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Fitness Skating and Training Forum Discussions about on-skate and off-skate training, hydration, sports nutrition, weight loss, injuries, sports medicine, and other topics related to training and physical fitness for skaters.

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Old October 8th, 2006, 07:08 PM   #1
Huy
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Default Foot Ache/Cramp

Does anyone know how to help my problem with my foot whenever I rollerblade? The middle of my foot aches whenever I rollerblade for more than 10 minutes.
Here's a picture of where it hurts:
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Old October 8th, 2006, 07:47 PM   #2
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It may be something as simple as your feet are not conditioned to skating yet. but there may be other factors such as skates are not the right size, Do you have flat feet?, if so do you have some type of arch support that you use even when skating? also different brands of skates fit differently (some maybe wider or more narrow) so it may be you need to try a different skate. What are you skating on now?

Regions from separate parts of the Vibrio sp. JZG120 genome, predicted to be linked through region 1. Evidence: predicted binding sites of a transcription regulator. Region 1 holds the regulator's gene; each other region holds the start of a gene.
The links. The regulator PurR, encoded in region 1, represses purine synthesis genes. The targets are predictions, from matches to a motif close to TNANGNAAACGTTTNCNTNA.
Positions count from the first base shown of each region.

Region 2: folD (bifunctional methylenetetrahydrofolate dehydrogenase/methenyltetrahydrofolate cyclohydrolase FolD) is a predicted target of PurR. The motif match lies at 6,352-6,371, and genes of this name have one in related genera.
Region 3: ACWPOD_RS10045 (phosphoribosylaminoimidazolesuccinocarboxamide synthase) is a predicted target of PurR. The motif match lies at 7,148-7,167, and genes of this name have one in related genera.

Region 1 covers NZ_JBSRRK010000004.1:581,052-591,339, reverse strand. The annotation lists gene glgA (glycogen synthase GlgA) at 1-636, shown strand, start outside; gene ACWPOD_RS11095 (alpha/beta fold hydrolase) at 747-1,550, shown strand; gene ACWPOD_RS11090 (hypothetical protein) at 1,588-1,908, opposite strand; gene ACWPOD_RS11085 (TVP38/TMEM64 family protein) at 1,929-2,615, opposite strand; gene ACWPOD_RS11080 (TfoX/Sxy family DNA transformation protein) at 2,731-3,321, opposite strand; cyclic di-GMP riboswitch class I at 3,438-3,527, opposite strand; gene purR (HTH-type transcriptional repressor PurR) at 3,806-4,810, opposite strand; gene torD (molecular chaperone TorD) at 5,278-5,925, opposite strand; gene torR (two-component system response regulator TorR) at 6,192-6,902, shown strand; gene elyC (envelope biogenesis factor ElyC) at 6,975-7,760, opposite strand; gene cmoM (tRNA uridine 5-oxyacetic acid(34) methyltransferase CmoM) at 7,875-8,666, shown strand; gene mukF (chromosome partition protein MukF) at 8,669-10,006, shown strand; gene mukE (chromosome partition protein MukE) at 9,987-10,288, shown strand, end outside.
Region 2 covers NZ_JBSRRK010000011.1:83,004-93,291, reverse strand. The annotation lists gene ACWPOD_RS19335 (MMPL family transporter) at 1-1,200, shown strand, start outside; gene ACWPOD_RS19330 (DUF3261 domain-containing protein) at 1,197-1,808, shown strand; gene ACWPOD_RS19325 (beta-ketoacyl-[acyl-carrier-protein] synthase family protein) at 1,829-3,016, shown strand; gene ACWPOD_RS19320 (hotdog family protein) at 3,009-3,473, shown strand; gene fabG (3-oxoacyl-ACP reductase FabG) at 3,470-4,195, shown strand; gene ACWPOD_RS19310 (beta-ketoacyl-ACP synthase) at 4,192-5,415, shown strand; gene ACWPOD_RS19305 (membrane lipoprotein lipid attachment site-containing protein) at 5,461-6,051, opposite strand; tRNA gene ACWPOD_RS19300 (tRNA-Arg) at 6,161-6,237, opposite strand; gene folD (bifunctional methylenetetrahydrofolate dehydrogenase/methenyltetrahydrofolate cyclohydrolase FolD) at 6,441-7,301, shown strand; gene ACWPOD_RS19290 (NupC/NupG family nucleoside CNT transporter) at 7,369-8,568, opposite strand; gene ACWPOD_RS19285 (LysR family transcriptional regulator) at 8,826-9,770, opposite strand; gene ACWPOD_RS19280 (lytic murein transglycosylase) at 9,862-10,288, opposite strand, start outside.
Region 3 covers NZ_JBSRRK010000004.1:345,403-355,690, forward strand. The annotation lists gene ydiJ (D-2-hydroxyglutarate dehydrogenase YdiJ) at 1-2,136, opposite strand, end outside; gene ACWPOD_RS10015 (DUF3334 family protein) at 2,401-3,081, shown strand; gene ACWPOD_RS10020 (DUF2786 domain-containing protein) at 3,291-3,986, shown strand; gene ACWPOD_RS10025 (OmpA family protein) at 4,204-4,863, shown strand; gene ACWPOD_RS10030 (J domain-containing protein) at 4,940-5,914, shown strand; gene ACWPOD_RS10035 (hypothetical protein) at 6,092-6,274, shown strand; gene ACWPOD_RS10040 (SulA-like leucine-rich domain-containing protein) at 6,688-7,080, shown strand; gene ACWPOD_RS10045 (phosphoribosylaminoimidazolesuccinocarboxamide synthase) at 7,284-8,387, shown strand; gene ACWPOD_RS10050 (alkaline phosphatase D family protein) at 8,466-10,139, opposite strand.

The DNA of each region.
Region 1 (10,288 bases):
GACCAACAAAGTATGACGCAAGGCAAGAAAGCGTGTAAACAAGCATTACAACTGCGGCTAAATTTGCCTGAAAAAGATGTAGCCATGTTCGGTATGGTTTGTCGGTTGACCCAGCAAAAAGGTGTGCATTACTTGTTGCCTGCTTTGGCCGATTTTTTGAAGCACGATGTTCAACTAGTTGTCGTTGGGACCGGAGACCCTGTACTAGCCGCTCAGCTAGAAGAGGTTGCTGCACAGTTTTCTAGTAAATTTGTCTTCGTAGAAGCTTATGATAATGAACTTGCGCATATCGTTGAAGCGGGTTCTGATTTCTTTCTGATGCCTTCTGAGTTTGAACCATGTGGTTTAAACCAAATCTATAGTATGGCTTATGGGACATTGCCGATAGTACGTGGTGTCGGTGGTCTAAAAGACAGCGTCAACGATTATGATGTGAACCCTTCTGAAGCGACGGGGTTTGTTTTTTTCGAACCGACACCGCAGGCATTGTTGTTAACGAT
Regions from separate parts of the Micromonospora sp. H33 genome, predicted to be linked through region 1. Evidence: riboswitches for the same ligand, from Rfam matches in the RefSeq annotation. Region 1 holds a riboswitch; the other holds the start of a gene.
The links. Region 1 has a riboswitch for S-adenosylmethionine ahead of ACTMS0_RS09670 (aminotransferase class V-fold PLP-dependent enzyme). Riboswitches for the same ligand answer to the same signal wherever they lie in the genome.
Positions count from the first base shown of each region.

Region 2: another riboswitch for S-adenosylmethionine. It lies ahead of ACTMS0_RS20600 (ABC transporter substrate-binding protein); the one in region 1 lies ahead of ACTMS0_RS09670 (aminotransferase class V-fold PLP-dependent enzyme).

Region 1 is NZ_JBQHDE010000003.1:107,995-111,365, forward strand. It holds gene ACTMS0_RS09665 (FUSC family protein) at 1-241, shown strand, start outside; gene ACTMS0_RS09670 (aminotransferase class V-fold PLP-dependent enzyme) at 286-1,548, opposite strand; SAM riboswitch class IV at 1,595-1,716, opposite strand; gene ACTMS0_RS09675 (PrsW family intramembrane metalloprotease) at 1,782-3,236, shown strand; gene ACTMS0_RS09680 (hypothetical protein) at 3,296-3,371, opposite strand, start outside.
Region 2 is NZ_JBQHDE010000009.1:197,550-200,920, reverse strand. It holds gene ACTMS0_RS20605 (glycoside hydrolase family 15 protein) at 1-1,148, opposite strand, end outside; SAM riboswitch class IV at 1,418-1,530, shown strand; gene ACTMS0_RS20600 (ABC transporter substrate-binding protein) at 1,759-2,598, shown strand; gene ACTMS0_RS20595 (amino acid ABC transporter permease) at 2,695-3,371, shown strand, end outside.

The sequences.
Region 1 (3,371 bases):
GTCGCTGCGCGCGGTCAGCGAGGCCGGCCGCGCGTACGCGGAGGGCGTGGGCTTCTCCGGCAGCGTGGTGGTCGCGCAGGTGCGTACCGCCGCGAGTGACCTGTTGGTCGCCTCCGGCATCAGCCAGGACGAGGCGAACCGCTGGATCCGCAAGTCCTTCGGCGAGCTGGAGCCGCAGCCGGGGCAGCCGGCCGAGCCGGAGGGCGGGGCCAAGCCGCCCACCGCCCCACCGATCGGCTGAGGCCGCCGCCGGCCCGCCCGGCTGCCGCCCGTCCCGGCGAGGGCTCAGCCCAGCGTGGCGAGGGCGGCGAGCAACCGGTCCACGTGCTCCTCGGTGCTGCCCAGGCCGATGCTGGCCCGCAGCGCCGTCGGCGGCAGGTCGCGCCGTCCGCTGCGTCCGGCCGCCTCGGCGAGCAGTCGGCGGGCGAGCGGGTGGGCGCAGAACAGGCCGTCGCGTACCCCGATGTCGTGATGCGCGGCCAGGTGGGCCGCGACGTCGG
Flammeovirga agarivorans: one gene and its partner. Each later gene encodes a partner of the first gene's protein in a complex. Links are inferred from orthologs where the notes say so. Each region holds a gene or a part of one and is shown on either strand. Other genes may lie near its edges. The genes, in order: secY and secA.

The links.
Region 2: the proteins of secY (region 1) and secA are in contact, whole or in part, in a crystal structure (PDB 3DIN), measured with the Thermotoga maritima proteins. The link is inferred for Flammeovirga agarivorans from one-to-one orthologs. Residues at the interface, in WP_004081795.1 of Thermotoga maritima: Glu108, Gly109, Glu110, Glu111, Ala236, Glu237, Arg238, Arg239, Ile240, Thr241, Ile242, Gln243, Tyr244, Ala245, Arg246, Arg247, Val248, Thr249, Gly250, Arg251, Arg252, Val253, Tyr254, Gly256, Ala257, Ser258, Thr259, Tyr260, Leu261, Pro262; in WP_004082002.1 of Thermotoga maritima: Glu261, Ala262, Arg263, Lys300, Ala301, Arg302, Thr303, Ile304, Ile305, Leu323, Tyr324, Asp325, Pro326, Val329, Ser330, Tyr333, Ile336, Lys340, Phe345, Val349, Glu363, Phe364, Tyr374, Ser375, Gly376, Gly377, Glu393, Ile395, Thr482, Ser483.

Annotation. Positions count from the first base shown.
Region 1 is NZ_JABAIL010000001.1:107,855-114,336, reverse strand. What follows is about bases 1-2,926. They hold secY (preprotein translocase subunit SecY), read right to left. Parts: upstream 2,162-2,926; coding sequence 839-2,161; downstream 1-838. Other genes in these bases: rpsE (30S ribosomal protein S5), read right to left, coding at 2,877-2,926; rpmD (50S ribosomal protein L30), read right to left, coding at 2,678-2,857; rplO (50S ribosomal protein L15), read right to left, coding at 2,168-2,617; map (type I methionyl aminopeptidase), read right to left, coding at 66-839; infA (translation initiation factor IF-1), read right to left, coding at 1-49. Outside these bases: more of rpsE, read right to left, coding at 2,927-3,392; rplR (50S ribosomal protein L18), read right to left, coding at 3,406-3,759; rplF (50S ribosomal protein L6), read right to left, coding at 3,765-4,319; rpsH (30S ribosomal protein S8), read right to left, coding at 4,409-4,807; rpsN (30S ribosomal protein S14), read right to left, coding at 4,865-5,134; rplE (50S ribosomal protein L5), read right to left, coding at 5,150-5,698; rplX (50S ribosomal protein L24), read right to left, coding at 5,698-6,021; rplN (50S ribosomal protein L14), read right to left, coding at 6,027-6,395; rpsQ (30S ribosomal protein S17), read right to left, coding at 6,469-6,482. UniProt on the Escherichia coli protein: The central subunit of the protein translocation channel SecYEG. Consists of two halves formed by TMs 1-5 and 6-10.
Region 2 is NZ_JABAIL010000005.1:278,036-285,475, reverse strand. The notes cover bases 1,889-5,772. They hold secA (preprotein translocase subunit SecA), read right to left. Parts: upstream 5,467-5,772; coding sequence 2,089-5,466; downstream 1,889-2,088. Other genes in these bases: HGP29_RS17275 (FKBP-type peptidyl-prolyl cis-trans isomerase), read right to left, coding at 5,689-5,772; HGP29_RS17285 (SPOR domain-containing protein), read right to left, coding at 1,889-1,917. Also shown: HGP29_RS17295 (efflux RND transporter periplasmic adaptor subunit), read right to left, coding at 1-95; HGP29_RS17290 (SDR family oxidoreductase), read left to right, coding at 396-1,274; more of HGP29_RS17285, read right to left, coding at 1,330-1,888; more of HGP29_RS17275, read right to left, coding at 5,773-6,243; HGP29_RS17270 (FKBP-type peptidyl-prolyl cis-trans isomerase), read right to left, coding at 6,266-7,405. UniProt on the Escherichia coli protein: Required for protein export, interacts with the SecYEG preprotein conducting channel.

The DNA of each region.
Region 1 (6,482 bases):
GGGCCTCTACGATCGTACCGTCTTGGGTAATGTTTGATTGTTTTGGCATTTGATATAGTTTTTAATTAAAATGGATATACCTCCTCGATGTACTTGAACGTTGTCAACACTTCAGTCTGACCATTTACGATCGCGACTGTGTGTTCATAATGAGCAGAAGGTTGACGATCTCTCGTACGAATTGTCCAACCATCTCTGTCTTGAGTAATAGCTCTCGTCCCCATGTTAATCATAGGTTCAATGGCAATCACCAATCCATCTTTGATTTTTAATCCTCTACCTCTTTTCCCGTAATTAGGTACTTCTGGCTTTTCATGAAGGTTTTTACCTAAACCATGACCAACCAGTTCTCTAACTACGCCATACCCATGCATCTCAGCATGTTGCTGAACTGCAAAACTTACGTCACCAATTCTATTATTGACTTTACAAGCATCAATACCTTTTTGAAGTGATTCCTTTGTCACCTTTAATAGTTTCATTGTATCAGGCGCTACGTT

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Old October 8th, 2006, 09:01 PM   #3
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I started skating about 3 weeks ago, I use Rollerblade's Spiritblades. No, I do not have flat feet, that picture at the top is not mine.

Edit: Btw, it only happens on my right foot.

Last edited by Huy; October 8th, 2006 at 11:04 PM.
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Old October 8th, 2006, 11:52 PM   #4
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Hi Huy: I don't have flat feet either but definitely need arch supports in my daily work boots and all my skates. In the work boots I have had to double up with an arch support insole and a three-quarter length arch support. My weak side (quicker to ache) is the left but the right will catch up if it doesn't get propped up too. Try some arch supports first, the in-soles most likely won't cut it on their own. Mid-range cost @ Wal-Mart under $10.

Hope this helps...I can empathize with foot pain.

Glenn
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Old October 9th, 2006, 01:10 AM   #5